EOF

$

CATALINA_HOME is the base directory of Tomcat that contains all the libraries, scripts etc. for Tomcat. This is the parent directory of the extracted Tomcat tar file.
CATALINA_BASE is the base directory of the new Tomcat instance, which in this example points to /opt/tomcat-instance/sales.example.com.

Configuring Tomcat Network Ports
Since this is the first Tomcat instance that’s being created here, the default port numbers can be left unchanged in $CATALINA_BASE/conf/server.xml (/opt/tomcat-instance/sales.example.com/conf/server.xml):

<Server port=”8005″ shutdown=”SHUTDOWN”>

<Connector port=”8080″ protocol=”HTTP/1.1″

connectionTimeout=”20000″

redirectPort=”8443″ />

<Connector port=”8009″ protocol=”AJP/1.3″ redirectPort=”8443″ />

However, these port numbers will have to be changed for the second Tomcat instance though.

Starting First Tomcat Instance
To start the newly created Tomcat JVM instance, ensure that the environment variables are set for the new instance and execute the startup script:

$ source /opt/tomcat-instance/sales.env

$ $CATALINA_HOME/bin/startup.sh

Using CATALINA_BASE:   /opt/tomcat-instance/sales.example.com

Using CATALINA_HOME:   /var/lib/apache-tomcat-6.0.18

Using CATALINA_TMPDIR: /opt/tomcat-instance/sales.example.com/temp

Using JRE_HOME:       /usr/java/jdk1.6.0_10

If everything has been configured correctly, you should now see an empty white page when opening the URL http://localhost:8080. If you get an error in the browser instead of an empty page, check the log files under $CATALINA_BASE/logs.

Note that since CATALINA_BASE has been changed for the new Tomcat instance, the logs are no longer written to /var/lib/apache-tomcat-6.0.18/logs.

Relaying HTTP Port 80 Connections to Tomcat Port 8080
By default, Tomcat listens on port 8080. To have the Tomcat server itself listen on HTTP port 80, Tomcat would have to run as root since only root can listen on ports below 1024 on Linux. But for security reasons this is not recommended.

A preferred solution to this is to relay port 80 TCP connections to port 8080 using the Netfilter package that comes with Linux.

The Netfilter package that comes already with Linux is transparent to Tomcat. The following steps show how to relay port 80 TCP connections to Tomcat’s port 8080 using the iptables command from the Netfilter package.

[root@server~]# iptables -t nat  -I PREROUTING -p tcp –dport 80 -j REDIRECT –to-ports 8080

[root@server~]# iptables -t  nat -I OUTPUT -p tcp –dport 80 -j REDIRECT –to-ports 8080

The first rule redirects incoming requests on port 80 generated from other computer nodes, and the second rule redirects incoming requests on port 80 generated from the local node where Tomcat is running.
To see the newly configured rules, run:

[root@server~]# iptables -t nat -L

Chain PREROUTING (policy ACCEPT)

target                     prot   opt    source               destination

REDIRECT           tcp     —      anywhere          anywhere            tcp dpt:www redir ports 8080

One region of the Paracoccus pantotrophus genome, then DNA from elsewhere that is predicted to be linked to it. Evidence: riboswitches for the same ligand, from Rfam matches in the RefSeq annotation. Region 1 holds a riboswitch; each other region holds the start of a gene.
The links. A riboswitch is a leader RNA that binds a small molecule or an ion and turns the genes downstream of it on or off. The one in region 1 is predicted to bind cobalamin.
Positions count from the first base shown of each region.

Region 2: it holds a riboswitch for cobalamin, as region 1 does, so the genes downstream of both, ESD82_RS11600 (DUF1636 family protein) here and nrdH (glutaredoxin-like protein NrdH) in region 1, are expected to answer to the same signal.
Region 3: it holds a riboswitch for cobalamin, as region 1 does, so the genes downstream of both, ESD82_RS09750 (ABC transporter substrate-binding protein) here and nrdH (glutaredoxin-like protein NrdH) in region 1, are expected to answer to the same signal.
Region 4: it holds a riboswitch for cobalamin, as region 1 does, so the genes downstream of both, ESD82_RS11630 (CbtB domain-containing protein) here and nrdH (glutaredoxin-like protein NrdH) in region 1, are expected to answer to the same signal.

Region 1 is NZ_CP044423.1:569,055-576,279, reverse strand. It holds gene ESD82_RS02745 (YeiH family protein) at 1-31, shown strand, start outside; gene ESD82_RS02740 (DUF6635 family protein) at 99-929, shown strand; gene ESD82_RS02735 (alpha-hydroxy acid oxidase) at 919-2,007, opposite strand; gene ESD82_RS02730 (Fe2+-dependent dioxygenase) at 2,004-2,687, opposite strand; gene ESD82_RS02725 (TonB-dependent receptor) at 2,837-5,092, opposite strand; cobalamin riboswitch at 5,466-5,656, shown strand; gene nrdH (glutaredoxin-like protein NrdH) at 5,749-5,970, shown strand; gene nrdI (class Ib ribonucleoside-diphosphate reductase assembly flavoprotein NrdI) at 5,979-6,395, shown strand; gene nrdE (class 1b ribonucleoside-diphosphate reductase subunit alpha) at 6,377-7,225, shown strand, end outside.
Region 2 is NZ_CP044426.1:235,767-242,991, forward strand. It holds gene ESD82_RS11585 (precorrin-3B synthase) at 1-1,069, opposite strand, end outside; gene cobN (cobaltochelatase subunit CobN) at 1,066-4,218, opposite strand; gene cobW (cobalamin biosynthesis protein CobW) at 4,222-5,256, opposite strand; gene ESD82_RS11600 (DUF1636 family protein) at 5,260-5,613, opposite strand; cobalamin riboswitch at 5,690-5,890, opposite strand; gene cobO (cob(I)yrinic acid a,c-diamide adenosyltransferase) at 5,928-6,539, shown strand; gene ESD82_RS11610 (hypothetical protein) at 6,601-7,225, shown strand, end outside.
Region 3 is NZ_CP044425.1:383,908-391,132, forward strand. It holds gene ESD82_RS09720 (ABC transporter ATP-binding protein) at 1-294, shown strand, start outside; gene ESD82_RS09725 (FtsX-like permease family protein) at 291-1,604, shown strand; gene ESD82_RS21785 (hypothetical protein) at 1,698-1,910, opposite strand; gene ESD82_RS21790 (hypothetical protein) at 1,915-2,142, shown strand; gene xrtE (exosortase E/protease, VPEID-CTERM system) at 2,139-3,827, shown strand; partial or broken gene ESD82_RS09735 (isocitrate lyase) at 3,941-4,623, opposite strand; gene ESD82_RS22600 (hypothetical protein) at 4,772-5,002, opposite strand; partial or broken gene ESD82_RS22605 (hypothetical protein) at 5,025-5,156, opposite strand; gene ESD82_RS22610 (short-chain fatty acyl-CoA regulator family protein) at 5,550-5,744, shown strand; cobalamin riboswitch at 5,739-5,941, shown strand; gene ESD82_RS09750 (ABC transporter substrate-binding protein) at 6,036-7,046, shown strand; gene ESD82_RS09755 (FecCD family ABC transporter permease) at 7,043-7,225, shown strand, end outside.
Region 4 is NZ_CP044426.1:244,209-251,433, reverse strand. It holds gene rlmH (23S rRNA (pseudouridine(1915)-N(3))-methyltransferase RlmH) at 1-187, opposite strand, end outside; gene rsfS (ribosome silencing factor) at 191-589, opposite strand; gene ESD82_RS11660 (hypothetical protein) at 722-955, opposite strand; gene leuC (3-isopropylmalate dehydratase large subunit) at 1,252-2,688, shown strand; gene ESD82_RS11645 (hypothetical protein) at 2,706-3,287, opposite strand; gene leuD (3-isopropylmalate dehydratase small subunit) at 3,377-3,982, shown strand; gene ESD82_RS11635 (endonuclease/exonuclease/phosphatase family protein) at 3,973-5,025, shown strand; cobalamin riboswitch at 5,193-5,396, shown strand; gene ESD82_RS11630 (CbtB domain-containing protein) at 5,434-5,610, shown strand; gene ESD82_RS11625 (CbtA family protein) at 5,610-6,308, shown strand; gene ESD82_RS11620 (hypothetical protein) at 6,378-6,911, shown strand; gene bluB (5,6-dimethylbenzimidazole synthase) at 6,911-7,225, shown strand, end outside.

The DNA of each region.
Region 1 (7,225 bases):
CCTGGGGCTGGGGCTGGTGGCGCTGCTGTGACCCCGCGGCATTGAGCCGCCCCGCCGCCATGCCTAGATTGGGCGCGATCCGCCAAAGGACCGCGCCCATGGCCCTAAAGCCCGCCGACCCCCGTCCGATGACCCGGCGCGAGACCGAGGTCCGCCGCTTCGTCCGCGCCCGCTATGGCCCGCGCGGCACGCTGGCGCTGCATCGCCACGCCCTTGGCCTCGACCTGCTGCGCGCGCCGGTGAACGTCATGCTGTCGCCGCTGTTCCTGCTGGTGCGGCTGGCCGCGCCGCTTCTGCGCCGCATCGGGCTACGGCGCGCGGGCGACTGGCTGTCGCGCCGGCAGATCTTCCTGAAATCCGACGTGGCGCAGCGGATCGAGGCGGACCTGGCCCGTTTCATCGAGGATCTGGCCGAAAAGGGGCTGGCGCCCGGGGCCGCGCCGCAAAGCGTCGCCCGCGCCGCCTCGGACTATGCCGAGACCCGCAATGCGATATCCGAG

Chain POSTROUTING (policy ACCEPT)

target                     prot  opt     source               destination

Chain OUTPUT (policy ACCEPT)

target                     prot  opt    source               destination

REDIRECT           tcp     —     anywhere          anywhere            tcp dpt:www redir ports 8080

To remove the NAT rules we just created, you can run the iptables -t nat -F command which flushes and deletes the rules.

Note that this will also flush any other rules that may have been configured on your system!
To make the rules permanent for reboots, you can use the following option:

First save the newly created rules in a file:

[root@server~]# service iptables save

Note that for security reasons it’s important that firewall rules are established before the network interfaces come up.

It should be noted here that there is one Tomcat configuration parameter that you may or may not want to change, the proxyPort parameter in the server.xml file. Since Tomcat still receives requests on port 8080 as they are relayed by the Linux Netfilter system from port 80, Tomcat may display port 8080 in the URL depending on the application’s content. So if you want to change it to port 80, the proxyPort parameter would need to be added in the $CATALINA_BASE/conf/server.xml  file for port 8080:

<Connector port=”8080″ protocol=”HTTP/1.1″ proxyPort=”80″

connectionTimeout=”20000″

redirectPort=”8443″ />

After that you need to restart Tomcat to make this change effective.

Connecting to First Tomcat Instance Using Default HTTP Port
If iptables have been configured correctly, you should now be able to open the URL http://localhost and see an empty white page. If you get an error in the browser instead of an empty page, check the iptables configuration and check the log files under $CATALINA_BASE/logs.

Setting Up a Web Application for First Tomcat JVM Instance

You can setup multiple web applications for each Tomcat JVM instance. In this guide we are setting up one web application for each Tomcat JVM instance.
First make sure to switch to the tomcat user account and source in the environment variables for the remaining steps:

# su – -s /bin/sh tomcat

$ source /opt/tomcat-instance/sales.env

 Setting up Web Application Layout

In the following example I create a new directory called “sales” under $CATALINA_BASE/webapps which will become the root directory for the first web application, that is $CATALINA_BASE/webapps/sales. In Tomcat web application root directories are created under $CATALINA_BASE/webapps by default.

$ mkdir $CATALINA_BASE/webapps/sales

 Configuring Web Application